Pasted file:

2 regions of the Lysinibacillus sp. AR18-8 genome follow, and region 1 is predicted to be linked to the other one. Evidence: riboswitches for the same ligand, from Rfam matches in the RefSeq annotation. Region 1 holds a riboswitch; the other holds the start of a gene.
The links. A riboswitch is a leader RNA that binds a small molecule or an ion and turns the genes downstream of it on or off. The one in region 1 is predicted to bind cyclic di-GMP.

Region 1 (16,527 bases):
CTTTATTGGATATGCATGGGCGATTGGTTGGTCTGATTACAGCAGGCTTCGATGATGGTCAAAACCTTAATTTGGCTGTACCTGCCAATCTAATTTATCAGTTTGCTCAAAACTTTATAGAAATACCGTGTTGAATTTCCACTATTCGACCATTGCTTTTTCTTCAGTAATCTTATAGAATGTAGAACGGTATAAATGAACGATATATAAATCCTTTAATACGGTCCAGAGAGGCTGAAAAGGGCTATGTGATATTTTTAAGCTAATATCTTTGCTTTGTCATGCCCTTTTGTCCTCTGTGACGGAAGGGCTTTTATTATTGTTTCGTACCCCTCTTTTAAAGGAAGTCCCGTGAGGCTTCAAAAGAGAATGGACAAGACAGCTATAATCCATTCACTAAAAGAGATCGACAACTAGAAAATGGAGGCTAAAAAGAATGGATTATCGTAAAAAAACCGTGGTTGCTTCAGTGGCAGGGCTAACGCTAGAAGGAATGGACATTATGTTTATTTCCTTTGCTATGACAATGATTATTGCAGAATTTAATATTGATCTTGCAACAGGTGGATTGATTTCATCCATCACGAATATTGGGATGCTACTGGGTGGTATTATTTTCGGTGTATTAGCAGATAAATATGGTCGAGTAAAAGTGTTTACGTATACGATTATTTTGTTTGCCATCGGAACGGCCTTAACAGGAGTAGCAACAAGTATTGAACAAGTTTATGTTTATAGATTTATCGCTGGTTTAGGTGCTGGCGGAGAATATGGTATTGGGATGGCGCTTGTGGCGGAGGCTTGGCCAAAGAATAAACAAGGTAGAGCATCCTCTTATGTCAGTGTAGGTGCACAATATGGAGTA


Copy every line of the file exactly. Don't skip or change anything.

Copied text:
2 regions of the Lysinibacillus sp. AR18-8 genome follow, and region 1 is predicted to be linked to the other one. Evidence: riboswitches for the same ligand, from Rfam matches in the RefSeq annotation. Region 1 holds a riboswitch; the other holds the start of a gene.
The links. A riboswitch is a leader RNA that binds a small molecule or an ion and turns the genes downstream of it on or off. The one in region 1 is predicted to bind cyclic di-GMP.

Region 1 (16,527 bases):
CTTTATTGGATATGCATGGGCGATTGGTTGGTCTGATTACAGCAGGCTTCGATGATGGTCAAAACCTTAATTTGGCTGTACCTGCCAATCTAATTTATCAGTTTGCTCAAAACTTTATAGAAATACCGTGTTGAATTTCCACTATTCGACCATTGCTTTTTCTTCAGTAATCTTATAGAATGTAGAACGGTATAAATGAACGATATATAAATCCTTTAATACGGTCCAGAGAGGCTGAAAAGGGCTATGTGATATTTTTAAGCTAATATCTTTGCTTTGTCATGCCCTTTTGTCCTCTGTGACGGAAGGGCTTTTATTATTGTTTCGTACCCCTCTTTTAAAGGAAGTCCCGTGAGGCTTCAAAAGAGAATGGACAAGACAGCTATAATCCATTCACTAAAAGAGATCGACAACTAGAAAATGGAGGCTAAAAAGAATGGATTATCGTAAAAAAACCGTGGTTGCTTCAGTGGCAGGGCTAACGCTAGAAGGAATGGACATTATGTTTATTTCCTTTGCTATGACAATGATTATTGCAGAATTTAATATTGATCTTGCAACAGGTGGATTGATTTCATCCATCACGAATATTGGGATGCTACTGGGTGGTATTATTTTCGGTGTATTAGCAGATAAATATGGTCGAGTAAAAGTGTTTACGTATACGATTATTTTGTTTGCCATCGGAACGGCCTTAACAGGAGTAGCAACAAGTATTGAACAAGTTTATGTTTATAGATTTATCGCTGGTTTAGGTGCTGGCGGAGAATATGGTATTGGGATGGCGCTTGTGGCGGAGGCTTGGCCAAAGAATAAACAAGGTAGAGCATCCTCTTATGTCAGTGTAGGTGCACAATATGGAGTA